Bosnia's southern town of Mostar unveiled the world's first
statue of kung fu legend Bruce Lee on Saturday, paying
homage to a childhood hero of all its divided ethnic groups.
The life-size 1.68-metre bronze statue is situated in Mostar's
central park, close to the former front line of Bosnia's 1992-95
civil war. A decade after the conflict, Mostar's Muslim and Croat
inhabitants remain deeply split.
Unveiled by its initiators, Veselin Gatalo and Nino Raspudic of
Mostar's Urban Movement, the statue portrays the Chinese-American
actor, who died 32 years ago, in a typical defensive fighting
"This does not mean that Bruce Lee will unite us, because people
are different and cannot be united and we will always be Muslims,
Serbs or Croats," Gatalo said. "But one thing we all have in common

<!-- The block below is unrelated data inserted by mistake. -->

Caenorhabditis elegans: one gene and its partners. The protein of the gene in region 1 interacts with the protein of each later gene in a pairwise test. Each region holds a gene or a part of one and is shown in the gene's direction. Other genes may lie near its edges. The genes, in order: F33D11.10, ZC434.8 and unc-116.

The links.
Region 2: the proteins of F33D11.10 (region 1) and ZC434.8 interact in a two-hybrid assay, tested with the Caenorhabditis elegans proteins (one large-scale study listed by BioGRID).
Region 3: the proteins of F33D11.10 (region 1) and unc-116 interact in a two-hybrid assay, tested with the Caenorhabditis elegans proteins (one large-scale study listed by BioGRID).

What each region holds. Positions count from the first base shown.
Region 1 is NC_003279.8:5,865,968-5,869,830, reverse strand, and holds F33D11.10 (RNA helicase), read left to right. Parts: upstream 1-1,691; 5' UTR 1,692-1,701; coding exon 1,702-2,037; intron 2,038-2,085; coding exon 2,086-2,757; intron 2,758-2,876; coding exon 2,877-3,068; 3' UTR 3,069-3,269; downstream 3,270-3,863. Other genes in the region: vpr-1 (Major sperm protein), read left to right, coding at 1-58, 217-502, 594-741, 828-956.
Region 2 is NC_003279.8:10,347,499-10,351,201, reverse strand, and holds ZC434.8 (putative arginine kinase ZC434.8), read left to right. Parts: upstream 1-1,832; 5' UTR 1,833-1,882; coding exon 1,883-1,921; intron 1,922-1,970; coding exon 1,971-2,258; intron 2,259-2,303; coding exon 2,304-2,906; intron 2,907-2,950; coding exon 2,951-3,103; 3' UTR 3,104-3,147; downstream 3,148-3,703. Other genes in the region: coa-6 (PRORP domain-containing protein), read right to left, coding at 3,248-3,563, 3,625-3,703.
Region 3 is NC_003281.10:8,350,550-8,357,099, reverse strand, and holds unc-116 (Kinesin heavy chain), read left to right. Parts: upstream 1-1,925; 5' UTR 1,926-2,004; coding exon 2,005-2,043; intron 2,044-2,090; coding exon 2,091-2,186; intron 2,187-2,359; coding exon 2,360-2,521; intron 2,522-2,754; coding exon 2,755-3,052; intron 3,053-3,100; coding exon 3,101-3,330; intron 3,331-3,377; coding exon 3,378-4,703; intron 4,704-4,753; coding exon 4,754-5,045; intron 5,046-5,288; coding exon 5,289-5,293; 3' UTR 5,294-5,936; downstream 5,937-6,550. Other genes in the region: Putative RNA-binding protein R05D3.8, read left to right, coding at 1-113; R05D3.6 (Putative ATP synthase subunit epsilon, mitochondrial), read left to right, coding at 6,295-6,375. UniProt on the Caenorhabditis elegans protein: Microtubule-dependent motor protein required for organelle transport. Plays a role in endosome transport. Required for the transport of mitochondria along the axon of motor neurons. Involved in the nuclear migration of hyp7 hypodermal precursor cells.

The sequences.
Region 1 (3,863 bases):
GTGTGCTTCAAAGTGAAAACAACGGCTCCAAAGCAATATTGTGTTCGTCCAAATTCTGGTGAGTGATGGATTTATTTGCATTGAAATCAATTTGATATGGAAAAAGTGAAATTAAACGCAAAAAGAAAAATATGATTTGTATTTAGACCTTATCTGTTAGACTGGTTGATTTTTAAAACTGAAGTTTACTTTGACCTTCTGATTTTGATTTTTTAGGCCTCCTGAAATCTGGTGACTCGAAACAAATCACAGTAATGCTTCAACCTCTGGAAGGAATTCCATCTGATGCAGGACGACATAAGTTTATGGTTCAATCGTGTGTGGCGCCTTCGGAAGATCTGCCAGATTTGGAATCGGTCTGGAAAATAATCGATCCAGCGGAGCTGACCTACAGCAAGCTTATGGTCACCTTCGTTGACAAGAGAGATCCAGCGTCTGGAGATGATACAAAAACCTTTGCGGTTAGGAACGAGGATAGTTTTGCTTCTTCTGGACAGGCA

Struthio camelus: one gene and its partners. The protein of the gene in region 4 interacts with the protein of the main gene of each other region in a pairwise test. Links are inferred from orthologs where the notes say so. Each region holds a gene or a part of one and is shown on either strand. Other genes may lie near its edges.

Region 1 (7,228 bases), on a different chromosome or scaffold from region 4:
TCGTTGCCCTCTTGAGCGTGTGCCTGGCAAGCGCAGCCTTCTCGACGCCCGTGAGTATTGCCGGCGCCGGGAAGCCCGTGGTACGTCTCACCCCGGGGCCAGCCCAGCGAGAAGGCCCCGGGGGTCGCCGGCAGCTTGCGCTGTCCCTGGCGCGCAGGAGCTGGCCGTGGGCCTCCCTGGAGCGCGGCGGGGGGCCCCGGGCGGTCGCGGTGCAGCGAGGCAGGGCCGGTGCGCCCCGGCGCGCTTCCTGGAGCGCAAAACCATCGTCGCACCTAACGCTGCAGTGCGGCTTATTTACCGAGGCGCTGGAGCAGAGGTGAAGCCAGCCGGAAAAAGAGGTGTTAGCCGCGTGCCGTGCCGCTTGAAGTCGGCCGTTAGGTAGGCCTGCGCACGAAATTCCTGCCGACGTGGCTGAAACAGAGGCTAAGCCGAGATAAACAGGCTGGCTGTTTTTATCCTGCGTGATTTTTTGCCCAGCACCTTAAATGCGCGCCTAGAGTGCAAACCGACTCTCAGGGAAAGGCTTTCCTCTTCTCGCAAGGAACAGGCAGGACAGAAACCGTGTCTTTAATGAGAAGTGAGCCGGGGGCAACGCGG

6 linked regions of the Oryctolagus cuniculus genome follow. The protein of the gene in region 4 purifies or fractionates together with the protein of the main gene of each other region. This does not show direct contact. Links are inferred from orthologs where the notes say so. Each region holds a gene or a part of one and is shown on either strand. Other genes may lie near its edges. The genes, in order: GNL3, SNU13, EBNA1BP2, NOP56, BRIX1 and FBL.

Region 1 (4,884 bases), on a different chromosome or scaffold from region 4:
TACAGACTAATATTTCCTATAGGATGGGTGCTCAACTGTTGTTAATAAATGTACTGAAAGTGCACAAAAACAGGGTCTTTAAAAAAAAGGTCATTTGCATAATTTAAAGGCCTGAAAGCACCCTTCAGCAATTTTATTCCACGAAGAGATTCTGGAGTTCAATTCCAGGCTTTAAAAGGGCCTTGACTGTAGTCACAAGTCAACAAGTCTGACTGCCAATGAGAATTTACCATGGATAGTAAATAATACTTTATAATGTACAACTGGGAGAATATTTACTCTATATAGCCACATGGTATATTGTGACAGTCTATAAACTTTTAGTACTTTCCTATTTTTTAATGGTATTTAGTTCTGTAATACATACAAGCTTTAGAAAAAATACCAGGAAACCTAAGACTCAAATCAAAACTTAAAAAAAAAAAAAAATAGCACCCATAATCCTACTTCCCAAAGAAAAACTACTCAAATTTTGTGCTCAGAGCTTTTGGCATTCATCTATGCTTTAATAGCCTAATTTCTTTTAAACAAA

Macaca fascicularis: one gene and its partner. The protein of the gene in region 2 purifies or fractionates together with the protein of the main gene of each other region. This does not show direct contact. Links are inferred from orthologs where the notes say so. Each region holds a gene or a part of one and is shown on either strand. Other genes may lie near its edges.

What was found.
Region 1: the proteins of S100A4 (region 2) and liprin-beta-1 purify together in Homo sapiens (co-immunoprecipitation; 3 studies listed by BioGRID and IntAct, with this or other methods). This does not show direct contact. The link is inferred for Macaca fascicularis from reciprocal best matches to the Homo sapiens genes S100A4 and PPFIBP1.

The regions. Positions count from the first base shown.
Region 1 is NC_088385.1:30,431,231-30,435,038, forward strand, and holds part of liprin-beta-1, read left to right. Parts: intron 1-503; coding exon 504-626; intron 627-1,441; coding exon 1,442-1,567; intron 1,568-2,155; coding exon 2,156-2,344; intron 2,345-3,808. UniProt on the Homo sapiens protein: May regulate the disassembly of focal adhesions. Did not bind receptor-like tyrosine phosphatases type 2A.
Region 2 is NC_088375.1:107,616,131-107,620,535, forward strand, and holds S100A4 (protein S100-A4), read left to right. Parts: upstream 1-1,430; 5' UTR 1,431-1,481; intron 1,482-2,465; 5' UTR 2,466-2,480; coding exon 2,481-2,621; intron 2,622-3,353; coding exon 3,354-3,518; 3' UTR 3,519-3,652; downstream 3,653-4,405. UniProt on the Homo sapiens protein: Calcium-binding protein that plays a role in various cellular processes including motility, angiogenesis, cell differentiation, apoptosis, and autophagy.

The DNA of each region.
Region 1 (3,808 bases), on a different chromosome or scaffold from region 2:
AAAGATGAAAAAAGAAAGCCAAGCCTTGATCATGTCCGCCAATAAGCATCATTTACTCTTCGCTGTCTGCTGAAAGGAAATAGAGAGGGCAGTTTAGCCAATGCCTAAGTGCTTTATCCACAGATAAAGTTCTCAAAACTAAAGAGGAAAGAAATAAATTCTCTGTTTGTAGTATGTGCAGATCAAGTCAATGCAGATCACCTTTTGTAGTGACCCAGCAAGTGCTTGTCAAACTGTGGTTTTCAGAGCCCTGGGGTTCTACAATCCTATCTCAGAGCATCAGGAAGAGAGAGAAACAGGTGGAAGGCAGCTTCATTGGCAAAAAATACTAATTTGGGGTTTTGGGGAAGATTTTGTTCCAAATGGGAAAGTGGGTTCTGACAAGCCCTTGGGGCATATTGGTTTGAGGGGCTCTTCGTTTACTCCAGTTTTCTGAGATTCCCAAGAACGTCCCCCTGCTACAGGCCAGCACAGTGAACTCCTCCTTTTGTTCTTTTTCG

is Bruce Lee."
Gatalo has said Lee a hero to teenagers all over Bosnia in the
1970s and 1980s epitomized justice, mastery and honesty, virtues
the town had badly missed.
The ceremony on a rainy autumn day was attended by dozens of
people and the ambassadors of China and Germany, both of which
helped the project.
Mostar's most famous symbol a 16th century bridge which the
Bosnian Croat artillery destroyed in 1993 during some of the
fiercest battles of the war was rebuilt last year but
reconciliation has been slow.
Raspudic said the statue would help Mostar find a new
association. "It's no longer a black hole," he said.
Hong Kong, where Lee grew up, unveiled its own statue of the
martial arts master on what would have been his 65th birthday
yesterday at a ceremony attended by his widow Linda.
The chairman of the Hong Kong-based Bruce Lee Club, Wong
Yiu-keung, said he was not upset that Bosnia had beaten Hong Kong
in erecting a memorial to Lee. "This is not a competition," he was
quoted as saying in a local newspaper.
Lee was born in San Francisco and shot to fame with a series of
martial arts movies, staring with "Enter the Dragon" in 1973. He
died aged 32 from swelling of the brain.
(China Daily November 28, 2005)